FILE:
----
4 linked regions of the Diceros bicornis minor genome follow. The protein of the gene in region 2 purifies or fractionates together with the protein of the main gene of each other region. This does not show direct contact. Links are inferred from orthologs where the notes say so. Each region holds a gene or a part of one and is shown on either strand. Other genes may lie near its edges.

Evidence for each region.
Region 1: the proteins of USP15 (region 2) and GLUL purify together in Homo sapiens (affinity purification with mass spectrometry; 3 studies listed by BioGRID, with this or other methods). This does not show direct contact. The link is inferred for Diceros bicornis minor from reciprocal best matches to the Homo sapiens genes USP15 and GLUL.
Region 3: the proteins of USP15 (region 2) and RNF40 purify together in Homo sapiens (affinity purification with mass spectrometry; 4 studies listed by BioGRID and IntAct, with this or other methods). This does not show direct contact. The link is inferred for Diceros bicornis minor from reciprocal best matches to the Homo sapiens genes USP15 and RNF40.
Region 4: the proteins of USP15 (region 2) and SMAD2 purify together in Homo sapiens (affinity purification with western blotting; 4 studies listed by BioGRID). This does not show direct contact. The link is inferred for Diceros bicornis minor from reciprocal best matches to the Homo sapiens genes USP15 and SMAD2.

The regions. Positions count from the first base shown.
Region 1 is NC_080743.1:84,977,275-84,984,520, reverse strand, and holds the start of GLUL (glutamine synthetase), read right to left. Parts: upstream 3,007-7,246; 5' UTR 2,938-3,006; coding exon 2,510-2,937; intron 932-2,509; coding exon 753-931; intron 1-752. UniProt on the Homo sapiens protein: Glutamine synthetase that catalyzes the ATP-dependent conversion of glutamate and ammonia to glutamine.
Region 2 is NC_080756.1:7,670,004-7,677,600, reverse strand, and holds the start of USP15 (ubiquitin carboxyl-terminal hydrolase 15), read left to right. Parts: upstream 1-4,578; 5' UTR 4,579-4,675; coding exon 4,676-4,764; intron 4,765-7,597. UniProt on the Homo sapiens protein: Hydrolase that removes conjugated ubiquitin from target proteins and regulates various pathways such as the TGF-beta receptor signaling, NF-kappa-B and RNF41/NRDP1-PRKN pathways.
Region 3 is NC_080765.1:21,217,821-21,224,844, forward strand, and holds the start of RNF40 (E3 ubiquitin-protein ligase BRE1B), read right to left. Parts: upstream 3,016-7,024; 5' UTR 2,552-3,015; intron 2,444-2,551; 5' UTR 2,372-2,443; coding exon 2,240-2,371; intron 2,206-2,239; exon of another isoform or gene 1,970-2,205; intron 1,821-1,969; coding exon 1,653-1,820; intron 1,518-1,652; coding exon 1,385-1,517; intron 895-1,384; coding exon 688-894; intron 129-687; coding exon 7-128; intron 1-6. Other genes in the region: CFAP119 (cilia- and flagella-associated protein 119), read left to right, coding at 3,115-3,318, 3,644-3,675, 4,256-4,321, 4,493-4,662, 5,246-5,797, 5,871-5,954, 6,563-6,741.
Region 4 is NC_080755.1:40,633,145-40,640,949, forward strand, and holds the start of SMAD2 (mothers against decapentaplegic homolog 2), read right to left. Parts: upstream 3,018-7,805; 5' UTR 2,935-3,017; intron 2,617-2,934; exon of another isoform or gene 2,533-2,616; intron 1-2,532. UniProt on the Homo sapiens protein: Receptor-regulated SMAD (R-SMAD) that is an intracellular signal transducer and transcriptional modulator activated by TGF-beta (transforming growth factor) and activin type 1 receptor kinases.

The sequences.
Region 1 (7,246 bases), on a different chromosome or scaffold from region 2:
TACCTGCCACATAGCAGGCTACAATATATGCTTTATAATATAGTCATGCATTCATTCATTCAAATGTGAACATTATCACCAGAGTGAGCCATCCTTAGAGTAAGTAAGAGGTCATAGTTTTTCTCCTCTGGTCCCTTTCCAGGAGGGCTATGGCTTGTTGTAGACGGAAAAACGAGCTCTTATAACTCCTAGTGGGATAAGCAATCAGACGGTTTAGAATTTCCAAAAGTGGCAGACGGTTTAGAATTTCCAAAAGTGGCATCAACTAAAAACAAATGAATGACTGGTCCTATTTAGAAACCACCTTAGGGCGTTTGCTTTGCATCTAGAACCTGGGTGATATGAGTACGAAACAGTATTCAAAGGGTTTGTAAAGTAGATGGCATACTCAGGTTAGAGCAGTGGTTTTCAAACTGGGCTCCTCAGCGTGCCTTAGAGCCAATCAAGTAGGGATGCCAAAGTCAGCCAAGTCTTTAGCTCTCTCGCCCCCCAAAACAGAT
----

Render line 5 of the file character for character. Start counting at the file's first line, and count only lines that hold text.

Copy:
Region 4: the proteins of USP15 (region 2) and SMAD2 purify together in Homo sapiens (affinity purification with western blotting; 4 studies listed by BioGRID). This does not show direct contact. The link is inferred for Diceros bicornis minor from reciprocal best matches to the Homo sapiens genes USP15 and SMAD2.